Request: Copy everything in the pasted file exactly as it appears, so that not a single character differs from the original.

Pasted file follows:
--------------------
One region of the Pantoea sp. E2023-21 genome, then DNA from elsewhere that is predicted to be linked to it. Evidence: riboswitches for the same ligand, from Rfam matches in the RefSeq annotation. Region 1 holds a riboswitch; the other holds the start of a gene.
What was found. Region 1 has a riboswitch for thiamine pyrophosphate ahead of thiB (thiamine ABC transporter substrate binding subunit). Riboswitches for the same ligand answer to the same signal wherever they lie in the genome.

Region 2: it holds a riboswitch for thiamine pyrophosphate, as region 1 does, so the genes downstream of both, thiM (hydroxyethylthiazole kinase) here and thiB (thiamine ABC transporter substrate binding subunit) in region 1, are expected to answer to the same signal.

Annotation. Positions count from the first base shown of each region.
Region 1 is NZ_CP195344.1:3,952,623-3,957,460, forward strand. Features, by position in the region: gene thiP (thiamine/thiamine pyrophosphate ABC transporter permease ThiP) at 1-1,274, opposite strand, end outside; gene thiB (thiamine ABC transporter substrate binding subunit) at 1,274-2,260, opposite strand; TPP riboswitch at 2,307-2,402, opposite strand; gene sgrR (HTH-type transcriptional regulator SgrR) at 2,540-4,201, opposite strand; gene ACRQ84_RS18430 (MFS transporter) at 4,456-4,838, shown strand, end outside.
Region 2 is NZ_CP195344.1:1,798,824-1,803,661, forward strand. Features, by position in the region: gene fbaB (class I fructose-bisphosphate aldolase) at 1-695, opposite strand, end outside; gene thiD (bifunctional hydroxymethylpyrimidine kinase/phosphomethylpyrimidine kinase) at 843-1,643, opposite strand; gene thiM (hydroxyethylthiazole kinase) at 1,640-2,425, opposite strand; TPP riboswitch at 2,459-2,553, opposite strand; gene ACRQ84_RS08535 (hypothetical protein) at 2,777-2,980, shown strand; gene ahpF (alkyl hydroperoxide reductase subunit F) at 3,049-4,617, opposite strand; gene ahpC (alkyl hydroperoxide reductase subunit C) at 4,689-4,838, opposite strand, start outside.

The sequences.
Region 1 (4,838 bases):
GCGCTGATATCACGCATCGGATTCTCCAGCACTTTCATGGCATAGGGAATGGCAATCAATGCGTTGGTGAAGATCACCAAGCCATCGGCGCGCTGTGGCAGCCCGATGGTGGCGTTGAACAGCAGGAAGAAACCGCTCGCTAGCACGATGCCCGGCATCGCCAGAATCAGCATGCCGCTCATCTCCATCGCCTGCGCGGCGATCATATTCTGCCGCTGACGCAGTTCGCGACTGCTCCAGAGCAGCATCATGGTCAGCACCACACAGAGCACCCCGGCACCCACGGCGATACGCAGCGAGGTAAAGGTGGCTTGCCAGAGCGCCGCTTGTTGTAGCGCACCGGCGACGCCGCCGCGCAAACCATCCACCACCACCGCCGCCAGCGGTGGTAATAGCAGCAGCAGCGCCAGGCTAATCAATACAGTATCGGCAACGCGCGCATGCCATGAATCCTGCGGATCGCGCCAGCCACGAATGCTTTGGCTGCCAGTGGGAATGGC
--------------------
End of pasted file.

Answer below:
One region of the Pantoea sp. E2023-21 genome, then DNA from elsewhere that is predicted to be linked to it. Evidence: riboswitches for the same ligand, from Rfam matches in the RefSeq annotation. Region 1 holds a riboswitch; the other holds the start of a gene.
What was found. Region 1 has a riboswitch for thiamine pyrophosphate ahead of thiB (thiamine ABC transporter substrate binding subunit). Riboswitches for the same ligand answer to the same signal wherever they lie in the genome.

Region 2: it holds a riboswitch for thiamine pyrophosphate, as region 1 does, so the genes downstream of both, thiM (hydroxyethylthiazole kinase) here and thiB (thiamine ABC transporter substrate binding subunit) in region 1, are expected to answer to the same signal.

Annotation. Positions count from the first base shown of each region.
Region 1 is NZ_CP195344.1:3,952,623-3,957,460, forward strand. Features, by position in the region: gene thiP (thiamine/thiamine pyrophosphate ABC transporter permease ThiP) at 1-1,274, opposite strand, end outside; gene thiB (thiamine ABC transporter substrate binding subunit) at 1,274-2,260, opposite strand; TPP riboswitch at 2,307-2,402, opposite strand; gene sgrR (HTH-type transcriptional regulator SgrR) at 2,540-4,201, opposite strand; gene ACRQ84_RS18430 (MFS transporter) at 4,456-4,838, shown strand, end outside.
Region 2 is NZ_CP195344.1:1,798,824-1,803,661, forward strand. Features, by position in the region: gene fbaB (class I fructose-bisphosphate aldolase) at 1-695, opposite strand, end outside; gene thiD (bifunctional hydroxymethylpyrimidine kinase/phosphomethylpyrimidine kinase) at 843-1,643, opposite strand; gene thiM (hydroxyethylthiazole kinase) at 1,640-2,425, opposite strand; TPP riboswitch at 2,459-2,553, opposite strand; gene ACRQ84_RS08535 (hypothetical protein) at 2,777-2,980, shown strand; gene ahpF (alkyl hydroperoxide reductase subunit F) at 3,049-4,617, opposite strand; gene ahpC (alkyl hydroperoxide reductase subunit C) at 4,689-4,838, opposite strand, start outside.

The sequences.
Region 1 (4,838 bases):
GCGCTGATATCACGCATCGGATTCTCCAGCACTTTCATGGCATAGGGAATGGCAATCAATGCGTTGGTGAAGATCACCAAGCCATCGGCGCGCTGTGGCAGCCCGATGGTGGCGTTGAACAGCAGGAAGAAACCGCTCGCTAGCACGATGCCCGGCATCGCCAGAATCAGCATGCCGCTCATCTCCATCGCCTGCGCGGCGATCATATTCTGCCGCTGACGCAGTTCGCGACTGCTCCAGAGCAGCATCATGGTCAGCACCACACAGAGCACCCCGGCACCCACGGCGATACGCAGCGAGGTAAAGGTGGCTTGCCAGAGCGCCGCTTGTTGTAGCGCACCGGCGACGCCGCCGCGCAAACCATCCACCACCACCGCCGCCAGCGGTGGTAATAGCAGCAGCAGCGCCAGGCTAATCAATACAGTATCGGCAACGCGCGCATGCCATGAATCCTGCGGATCGCGCCAGCCACGAATGCTTTGGCTGCCAGTGGGAATGGC